So what is the lesson here?  On the community side, we may have the greater challenge.  We can argue until we’re blue in the face about all of the great benefits of community development, but we can’t indemnify graphics IP vendors against lawsuits when the details of their designs are revealed in open-source drivers.  This obviously isn’t guaranteed to happen, but it only has to happen once to foul up the works.  On the vendor side, with a little help, trust and understanding you get a Linux driver stack, lots and lots of testing on a variety of platforms and an active community supporting your platforms.  This isn’t a free lunch, though, and it is important to seed the development community with engineering resources; this improves the community as well as the software it produces.

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Showing 13 comments

  • Matt

    You’ve forgotten one of the main reason users (people who are not kernel developers) want an open-source driver: Portability.

    One example of this is the Intel Poulsbo chipset. It had fairly decent performance, but it could only be used with a closed binary blob on certain Ubuntu distributions. Vendors never maintain support for a device for very long, as they’re always trying to sell new products. The Fit-PC had a Poulsbo chipset and great performance/watt, but you’d be stuck on one flavour of Ubuntu for the rest of your life. Unacceptable.

    Or on embedded devices (I work a lot with OpenWRT) we like to install different programs and really utilize the hardware. It’s only recently that manufacturers started migrating away from the 2.4 kernel in routers and modems. Broadcom’s been terrible about drivers for its wireless chips until recently. Porting stuff back to 2.4 is a pain, and we don’t want to run stuff that old.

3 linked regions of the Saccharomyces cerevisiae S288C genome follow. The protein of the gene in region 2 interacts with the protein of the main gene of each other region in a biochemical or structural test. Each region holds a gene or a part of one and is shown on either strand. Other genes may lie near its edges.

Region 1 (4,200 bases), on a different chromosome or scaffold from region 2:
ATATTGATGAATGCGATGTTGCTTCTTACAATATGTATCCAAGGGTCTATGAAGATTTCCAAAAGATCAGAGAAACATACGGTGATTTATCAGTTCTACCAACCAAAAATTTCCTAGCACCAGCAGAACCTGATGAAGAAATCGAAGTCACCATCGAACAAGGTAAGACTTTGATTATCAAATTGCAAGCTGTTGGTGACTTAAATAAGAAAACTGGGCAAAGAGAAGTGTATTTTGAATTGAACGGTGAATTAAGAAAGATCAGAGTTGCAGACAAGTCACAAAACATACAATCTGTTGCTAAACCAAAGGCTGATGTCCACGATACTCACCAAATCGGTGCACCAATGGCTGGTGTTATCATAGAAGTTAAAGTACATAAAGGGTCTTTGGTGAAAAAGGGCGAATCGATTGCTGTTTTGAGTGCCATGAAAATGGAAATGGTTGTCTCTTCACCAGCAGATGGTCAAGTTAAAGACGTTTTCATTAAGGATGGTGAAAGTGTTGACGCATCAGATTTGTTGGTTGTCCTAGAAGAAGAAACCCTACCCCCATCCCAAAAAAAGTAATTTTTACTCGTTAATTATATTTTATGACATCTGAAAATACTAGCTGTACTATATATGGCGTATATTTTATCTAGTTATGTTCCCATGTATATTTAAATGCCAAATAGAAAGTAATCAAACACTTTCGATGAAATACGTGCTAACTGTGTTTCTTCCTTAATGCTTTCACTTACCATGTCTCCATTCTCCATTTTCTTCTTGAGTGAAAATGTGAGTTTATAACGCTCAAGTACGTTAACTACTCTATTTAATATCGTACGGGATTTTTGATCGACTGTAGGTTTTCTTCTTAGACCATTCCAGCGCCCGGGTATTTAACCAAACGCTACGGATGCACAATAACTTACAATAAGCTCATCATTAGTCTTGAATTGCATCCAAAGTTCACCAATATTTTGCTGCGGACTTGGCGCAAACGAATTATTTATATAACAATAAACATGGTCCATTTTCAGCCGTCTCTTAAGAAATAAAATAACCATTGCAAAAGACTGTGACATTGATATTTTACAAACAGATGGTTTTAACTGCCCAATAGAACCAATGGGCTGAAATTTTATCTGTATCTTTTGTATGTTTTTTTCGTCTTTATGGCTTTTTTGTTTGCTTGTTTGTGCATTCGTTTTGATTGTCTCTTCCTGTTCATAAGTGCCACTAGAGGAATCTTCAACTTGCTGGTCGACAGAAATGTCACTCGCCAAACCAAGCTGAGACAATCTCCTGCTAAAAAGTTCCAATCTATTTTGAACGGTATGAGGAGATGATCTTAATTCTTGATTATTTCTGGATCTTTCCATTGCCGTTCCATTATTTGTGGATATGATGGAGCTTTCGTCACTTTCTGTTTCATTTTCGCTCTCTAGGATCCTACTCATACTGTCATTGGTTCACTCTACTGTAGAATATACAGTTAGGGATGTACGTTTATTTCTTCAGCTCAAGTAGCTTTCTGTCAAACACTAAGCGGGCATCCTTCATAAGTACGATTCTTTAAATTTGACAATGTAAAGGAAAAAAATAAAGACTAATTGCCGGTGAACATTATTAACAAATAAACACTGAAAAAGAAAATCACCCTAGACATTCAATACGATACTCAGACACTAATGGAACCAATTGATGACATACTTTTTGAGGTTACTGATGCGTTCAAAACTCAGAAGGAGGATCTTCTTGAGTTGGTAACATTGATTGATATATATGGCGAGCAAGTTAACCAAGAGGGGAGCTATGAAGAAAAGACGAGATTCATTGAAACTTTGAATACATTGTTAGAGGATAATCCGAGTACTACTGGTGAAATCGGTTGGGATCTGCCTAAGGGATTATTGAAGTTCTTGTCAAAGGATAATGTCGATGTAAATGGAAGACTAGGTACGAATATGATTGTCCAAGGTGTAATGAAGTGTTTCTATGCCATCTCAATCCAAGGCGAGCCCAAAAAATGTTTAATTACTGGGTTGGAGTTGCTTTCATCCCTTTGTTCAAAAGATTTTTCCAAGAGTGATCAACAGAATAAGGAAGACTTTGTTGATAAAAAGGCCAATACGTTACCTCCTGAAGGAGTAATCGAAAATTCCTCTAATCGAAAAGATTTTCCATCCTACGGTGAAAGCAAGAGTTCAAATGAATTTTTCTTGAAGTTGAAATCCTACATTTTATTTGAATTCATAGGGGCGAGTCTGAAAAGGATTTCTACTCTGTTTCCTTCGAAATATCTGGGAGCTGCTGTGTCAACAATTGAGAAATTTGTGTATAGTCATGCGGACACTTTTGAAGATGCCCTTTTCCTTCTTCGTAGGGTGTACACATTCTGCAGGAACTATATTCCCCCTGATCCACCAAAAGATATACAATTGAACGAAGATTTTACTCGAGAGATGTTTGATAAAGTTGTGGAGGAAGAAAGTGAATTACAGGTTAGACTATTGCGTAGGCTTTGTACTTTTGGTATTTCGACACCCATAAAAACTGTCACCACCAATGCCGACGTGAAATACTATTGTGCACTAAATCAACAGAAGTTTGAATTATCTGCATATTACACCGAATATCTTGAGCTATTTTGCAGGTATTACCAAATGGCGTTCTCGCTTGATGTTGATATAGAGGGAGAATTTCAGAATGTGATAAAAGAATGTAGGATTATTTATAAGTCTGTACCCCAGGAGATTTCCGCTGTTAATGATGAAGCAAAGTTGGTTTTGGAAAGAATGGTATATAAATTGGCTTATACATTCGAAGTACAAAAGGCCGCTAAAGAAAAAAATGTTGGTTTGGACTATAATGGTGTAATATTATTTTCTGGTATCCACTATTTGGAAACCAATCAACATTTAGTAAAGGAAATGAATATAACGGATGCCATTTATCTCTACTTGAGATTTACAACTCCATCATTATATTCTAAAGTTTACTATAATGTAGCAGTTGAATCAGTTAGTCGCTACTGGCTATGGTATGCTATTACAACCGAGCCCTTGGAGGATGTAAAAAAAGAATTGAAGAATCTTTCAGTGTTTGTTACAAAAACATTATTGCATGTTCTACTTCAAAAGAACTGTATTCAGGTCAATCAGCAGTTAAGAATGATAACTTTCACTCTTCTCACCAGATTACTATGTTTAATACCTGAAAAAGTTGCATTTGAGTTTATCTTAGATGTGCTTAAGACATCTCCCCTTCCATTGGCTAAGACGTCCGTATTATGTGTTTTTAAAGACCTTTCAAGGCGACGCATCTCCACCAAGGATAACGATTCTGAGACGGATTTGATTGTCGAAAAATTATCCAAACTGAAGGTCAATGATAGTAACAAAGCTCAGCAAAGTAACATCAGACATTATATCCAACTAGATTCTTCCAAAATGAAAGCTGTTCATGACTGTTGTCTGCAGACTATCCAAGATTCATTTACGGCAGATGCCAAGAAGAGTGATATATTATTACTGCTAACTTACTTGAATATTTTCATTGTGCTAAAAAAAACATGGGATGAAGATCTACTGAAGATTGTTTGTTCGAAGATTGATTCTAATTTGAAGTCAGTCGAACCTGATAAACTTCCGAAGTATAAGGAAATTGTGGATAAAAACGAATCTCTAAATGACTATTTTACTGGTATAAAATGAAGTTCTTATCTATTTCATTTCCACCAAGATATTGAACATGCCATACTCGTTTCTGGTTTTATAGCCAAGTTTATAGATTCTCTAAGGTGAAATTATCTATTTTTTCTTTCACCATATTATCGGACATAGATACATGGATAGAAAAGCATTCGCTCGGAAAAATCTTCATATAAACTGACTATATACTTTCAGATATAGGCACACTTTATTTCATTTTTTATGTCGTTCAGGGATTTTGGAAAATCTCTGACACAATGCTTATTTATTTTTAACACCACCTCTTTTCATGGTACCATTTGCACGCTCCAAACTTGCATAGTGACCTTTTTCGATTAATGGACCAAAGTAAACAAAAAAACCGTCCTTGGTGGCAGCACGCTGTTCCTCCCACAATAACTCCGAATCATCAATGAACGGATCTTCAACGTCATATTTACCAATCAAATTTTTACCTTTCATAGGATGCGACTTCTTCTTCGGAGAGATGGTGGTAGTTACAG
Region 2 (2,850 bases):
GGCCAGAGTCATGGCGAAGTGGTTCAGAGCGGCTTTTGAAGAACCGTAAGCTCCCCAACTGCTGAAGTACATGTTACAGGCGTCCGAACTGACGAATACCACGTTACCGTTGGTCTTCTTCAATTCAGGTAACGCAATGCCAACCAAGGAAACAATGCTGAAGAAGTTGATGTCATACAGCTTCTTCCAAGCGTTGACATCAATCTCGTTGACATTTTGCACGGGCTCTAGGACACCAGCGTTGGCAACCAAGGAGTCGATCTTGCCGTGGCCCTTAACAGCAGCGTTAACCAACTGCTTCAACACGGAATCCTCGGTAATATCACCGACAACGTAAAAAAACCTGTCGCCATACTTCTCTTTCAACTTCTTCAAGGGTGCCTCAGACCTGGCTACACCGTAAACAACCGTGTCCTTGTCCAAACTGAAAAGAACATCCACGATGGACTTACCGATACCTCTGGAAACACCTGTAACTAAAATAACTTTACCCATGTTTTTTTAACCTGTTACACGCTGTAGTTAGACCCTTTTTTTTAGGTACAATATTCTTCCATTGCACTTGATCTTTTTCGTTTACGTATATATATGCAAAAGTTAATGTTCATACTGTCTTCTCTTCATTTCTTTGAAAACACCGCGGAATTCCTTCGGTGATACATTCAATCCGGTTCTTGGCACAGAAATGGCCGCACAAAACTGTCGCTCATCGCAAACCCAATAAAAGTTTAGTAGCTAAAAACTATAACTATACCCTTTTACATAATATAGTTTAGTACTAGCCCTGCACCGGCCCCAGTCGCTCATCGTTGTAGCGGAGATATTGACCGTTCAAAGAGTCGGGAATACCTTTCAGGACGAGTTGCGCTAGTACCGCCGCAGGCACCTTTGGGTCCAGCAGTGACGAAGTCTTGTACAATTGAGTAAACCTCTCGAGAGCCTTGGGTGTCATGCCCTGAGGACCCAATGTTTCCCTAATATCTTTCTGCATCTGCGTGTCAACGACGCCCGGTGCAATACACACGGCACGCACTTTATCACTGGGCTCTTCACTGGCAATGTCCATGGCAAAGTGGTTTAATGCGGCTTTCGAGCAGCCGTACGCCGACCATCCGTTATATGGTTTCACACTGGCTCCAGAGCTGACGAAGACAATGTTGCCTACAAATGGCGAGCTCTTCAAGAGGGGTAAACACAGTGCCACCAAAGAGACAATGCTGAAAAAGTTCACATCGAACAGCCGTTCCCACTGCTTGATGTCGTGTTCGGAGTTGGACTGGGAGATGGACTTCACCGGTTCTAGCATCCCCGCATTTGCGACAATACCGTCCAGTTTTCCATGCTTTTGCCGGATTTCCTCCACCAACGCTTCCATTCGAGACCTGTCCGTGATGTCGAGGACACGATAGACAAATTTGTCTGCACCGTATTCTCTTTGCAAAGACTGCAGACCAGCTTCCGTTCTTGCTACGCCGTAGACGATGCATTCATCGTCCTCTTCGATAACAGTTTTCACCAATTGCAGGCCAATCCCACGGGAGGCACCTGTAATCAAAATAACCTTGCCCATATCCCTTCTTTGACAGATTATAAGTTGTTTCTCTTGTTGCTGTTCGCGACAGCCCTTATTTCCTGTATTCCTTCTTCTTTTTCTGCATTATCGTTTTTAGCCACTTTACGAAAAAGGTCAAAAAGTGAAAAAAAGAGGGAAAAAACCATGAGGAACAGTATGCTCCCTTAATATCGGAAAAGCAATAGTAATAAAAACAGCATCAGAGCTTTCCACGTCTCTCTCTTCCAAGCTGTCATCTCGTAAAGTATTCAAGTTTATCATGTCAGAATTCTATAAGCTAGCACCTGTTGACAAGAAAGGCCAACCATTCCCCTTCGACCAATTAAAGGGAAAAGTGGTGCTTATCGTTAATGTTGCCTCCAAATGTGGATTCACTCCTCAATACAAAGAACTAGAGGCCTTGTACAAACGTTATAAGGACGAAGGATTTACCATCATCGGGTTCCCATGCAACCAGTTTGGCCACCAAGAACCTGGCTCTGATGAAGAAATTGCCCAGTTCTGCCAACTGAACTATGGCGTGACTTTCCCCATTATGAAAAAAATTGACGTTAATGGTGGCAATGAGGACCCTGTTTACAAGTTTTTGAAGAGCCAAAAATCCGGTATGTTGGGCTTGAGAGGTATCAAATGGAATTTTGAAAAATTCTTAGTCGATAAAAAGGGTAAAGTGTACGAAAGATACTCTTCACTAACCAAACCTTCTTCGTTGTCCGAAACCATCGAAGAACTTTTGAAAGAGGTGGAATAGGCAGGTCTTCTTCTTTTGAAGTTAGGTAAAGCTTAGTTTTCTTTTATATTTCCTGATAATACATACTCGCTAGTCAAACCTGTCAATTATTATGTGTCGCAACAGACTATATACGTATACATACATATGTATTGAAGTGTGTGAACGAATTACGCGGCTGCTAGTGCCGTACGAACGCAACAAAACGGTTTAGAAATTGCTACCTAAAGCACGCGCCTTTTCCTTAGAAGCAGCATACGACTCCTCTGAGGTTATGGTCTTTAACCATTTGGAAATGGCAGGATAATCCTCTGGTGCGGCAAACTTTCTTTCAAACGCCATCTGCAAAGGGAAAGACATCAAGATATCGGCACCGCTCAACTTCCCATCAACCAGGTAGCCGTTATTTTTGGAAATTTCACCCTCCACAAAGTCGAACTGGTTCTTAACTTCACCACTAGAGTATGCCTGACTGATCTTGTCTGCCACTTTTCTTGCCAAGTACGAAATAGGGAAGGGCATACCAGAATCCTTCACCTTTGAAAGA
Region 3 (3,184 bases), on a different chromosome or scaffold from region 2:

Technical people want control over their hardware. It’s not all about security. Sometimes we just want to make it do new things, and since the kernel ABI changes with each release, we can’t unless you write your driver with an eye to the future. Computing evolves, and closed drivers keep us in the stone age.

    A split open/closed model is better than nothing, but at least let me compile it with whatever kernel I want and put my own distro on there. I have hundreds of dollars of hardware that’s useless because the manufacturers didn’t support it and didn’t share any information. I now refuse to buy anything more expensive than a meal or two if I can’t use the hardware myself in the way I want to.

    Also, the kernel developers do a great job of doing most of the work themselves once you get it in there. IP trolls are a real concern, but saying you want to “control the direction of the driver” is silly. Consumers want it to work, and that should be your goal. If they’re hurting performance, let them know, but if they make your hardware do something you’ve never thought of, be proud. Your technology is to some degree future-proof.

    Technical users upgrade hardware all the time for performance. That’s considered a good reason for an upgrade, and you don’t regret the money. Poor vendor support should never be a reason to upgrade. It should be a reason to change vendors.

  • Mark Ransom